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Ticks turning T-bones toxic? God, I hope not

According to a report in USA Today, doctors in the south and west of the the US are seeing more cases of what they are calling a “sudden” allergy to meat, meaning that this allergic response to meat which includes symptoms such as itching and abdominal cramps and diarrhea has come on in these individuals after years of eating meat with no problems.

The cause of this syndrome has still not been firmly established but the most likely culprit seems to be a tick bite, specifically from a tick known as the Lone Star Tick.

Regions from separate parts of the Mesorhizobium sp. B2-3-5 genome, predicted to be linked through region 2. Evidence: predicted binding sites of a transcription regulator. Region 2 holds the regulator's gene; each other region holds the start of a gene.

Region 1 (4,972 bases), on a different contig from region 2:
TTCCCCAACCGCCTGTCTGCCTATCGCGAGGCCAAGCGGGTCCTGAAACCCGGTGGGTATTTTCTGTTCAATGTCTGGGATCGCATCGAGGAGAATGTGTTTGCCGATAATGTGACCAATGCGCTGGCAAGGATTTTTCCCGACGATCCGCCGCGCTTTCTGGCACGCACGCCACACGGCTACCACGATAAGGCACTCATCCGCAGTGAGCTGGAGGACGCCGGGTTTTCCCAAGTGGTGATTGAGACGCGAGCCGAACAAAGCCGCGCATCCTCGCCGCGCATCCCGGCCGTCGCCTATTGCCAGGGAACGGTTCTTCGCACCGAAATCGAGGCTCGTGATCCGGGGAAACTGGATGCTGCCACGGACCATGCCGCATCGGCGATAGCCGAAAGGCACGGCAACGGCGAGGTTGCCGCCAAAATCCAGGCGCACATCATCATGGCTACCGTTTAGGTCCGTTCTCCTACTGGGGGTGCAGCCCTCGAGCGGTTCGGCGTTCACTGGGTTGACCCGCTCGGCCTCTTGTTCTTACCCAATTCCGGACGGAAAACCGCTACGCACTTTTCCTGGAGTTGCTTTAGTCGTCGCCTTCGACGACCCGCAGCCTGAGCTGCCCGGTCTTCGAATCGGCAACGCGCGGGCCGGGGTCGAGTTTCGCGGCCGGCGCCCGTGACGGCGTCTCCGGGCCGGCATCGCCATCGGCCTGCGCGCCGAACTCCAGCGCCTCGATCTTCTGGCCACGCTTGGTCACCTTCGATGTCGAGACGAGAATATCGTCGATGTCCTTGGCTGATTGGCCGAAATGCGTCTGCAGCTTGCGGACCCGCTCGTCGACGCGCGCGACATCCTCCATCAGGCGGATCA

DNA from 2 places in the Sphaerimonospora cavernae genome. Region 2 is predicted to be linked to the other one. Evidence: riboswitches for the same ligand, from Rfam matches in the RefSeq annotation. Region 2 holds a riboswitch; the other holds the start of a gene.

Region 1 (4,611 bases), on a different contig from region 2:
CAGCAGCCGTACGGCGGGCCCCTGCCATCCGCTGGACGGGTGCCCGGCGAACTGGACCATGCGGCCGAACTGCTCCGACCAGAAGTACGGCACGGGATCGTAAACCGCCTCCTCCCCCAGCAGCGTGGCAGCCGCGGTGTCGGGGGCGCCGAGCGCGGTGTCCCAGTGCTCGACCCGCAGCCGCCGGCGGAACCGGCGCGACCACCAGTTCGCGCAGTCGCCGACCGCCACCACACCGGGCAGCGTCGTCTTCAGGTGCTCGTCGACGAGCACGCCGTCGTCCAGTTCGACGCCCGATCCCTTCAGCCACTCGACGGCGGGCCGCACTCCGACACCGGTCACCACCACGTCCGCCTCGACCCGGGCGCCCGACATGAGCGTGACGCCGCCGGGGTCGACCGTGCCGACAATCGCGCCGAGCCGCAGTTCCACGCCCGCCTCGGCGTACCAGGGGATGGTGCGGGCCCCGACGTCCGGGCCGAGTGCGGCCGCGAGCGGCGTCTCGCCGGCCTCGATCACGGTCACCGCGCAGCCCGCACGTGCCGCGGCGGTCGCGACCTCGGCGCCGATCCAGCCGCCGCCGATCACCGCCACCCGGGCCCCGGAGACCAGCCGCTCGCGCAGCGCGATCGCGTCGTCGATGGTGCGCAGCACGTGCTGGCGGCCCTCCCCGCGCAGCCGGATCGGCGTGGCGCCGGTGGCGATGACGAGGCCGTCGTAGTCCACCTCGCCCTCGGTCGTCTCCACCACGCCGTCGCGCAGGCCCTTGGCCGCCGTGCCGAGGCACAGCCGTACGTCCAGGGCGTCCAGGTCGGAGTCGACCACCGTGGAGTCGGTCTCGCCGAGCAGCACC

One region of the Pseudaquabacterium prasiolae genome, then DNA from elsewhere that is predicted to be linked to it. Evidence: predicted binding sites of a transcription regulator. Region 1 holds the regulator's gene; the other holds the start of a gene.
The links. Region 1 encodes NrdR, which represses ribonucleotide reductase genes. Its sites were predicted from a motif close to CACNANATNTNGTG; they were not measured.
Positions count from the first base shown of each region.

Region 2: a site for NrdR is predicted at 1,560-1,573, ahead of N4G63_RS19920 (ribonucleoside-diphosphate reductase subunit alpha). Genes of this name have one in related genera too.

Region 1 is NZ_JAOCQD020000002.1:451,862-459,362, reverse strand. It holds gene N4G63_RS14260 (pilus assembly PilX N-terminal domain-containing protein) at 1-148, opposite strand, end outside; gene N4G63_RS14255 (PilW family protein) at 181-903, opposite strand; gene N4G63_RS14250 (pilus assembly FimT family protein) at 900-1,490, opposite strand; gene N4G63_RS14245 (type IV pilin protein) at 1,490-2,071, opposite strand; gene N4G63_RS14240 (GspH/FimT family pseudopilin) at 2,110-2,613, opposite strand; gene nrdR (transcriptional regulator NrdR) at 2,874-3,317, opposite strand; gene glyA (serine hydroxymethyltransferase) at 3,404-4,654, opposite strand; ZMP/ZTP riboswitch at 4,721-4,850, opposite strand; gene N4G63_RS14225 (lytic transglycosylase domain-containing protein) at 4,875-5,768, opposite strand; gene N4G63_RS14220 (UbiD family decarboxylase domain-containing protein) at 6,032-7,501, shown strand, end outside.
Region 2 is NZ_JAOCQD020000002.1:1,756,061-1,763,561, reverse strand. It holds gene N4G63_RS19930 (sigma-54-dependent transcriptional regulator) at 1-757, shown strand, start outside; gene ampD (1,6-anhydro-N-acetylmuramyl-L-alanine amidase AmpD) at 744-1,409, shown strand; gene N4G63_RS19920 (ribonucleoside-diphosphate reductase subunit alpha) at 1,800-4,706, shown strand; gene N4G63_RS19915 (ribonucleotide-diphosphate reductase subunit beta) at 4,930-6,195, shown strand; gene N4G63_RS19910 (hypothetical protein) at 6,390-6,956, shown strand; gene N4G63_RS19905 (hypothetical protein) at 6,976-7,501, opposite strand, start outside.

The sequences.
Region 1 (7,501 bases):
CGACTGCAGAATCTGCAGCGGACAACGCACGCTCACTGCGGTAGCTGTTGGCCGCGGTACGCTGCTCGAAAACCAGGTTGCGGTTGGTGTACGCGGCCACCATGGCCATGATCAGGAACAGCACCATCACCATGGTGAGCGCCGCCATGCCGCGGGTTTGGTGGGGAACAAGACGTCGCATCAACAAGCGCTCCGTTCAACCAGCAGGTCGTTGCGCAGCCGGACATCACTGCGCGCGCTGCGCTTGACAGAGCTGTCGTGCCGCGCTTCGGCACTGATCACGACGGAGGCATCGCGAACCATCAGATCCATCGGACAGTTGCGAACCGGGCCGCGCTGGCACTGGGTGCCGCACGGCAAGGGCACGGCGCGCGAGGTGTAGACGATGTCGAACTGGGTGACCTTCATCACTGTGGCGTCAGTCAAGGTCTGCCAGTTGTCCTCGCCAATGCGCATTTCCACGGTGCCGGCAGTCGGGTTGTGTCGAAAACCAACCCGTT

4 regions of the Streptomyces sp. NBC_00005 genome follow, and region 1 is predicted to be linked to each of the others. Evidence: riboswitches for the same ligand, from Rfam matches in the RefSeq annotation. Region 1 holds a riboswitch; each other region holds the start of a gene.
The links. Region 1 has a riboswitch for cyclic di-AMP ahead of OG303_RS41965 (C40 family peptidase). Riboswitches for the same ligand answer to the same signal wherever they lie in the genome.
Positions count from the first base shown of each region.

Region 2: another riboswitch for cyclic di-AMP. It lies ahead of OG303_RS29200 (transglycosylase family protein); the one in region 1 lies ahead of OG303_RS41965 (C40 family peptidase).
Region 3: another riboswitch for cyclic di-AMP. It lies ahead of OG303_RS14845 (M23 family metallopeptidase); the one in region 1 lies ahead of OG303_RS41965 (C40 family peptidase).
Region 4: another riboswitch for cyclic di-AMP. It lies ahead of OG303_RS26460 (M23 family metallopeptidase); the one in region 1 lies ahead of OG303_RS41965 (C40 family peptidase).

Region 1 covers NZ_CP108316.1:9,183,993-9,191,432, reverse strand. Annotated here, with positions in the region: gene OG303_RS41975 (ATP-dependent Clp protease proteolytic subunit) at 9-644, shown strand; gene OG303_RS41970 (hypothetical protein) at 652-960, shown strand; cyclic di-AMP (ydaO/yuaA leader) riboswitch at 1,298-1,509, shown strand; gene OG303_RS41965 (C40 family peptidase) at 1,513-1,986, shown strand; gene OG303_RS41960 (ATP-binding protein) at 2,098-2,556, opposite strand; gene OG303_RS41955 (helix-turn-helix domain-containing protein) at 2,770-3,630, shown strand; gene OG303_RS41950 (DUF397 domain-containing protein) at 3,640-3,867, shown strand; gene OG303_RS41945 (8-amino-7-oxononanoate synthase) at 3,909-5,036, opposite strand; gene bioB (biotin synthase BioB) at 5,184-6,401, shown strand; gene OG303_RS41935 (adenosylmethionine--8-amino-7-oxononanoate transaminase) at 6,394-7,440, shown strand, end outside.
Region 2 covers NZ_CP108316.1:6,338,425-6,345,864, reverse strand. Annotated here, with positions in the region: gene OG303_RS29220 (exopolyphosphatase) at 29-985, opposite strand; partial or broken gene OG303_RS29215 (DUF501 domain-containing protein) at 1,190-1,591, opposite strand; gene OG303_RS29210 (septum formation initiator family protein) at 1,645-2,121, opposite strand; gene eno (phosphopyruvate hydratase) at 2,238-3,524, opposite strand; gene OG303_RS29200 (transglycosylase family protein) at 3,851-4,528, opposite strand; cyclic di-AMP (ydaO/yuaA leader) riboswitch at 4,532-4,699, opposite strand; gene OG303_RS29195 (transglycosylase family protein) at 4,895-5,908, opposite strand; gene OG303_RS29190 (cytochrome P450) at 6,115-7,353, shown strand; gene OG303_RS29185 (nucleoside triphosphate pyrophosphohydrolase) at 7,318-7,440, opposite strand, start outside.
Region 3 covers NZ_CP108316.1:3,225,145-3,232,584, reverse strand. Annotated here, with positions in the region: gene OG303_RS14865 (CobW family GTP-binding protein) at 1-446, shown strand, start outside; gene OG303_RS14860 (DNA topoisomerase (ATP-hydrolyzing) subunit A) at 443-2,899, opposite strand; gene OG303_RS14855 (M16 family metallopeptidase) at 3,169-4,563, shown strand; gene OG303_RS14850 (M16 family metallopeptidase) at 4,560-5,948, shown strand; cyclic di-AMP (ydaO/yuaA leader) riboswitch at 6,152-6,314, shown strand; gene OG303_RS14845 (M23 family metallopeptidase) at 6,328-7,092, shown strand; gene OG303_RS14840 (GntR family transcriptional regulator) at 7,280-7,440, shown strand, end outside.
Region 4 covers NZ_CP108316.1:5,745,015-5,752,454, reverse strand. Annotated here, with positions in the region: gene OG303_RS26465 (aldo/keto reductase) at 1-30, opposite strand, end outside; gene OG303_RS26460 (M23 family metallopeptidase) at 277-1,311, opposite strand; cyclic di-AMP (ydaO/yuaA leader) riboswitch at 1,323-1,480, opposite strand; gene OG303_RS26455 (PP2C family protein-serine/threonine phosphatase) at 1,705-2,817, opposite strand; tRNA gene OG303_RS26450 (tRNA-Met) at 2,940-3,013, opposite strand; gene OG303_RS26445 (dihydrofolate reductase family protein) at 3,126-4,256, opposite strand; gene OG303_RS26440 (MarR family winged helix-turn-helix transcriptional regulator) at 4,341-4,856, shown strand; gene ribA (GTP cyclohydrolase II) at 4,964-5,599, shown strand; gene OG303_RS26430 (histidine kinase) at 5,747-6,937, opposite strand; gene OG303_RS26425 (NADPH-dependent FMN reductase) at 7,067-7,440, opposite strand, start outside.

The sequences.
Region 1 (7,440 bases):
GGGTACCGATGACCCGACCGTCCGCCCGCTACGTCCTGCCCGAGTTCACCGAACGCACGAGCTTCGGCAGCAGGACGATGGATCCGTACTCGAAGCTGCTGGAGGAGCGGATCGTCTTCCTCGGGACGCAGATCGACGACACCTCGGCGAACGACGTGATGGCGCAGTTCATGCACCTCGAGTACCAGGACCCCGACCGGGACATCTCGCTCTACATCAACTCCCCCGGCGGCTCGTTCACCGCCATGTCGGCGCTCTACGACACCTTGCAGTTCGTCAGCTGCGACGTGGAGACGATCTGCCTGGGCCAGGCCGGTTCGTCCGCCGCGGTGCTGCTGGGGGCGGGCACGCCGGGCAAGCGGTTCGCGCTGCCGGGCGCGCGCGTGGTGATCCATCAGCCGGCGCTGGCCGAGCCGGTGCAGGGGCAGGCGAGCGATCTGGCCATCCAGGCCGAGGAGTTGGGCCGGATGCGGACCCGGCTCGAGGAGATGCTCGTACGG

As a long-time meat lover, this news concerns me a lot since with the planet gradually warming, warm-weather ticks are now spreading widely, so I wouldn’t be surprised if eventually Lone Star Ticks or their close cousins (which likely carry the same risks to health as the LSTs) show up much closer to our homes, and after my still-frequent Trumpmares, I can’t think of anything that scares me more than being suddenly told I can no longer eat chicken or an occasional steak because of my newly-developed allergy to meat.

Which gives me the opportunity to again slip in my standard piece of health advice: encountering ticks may no longer be avoidable if you love doing outdoor activities, but tick bites definitely are avoidable.

If you spend any time hiking or even strolling in the outdoors (particularly through wooded areas), learn how to recognize ticks, and what to do if you should discover one on your body or that of your walking partner.

And if you do get bitten by a tick, seek medical care ASAP.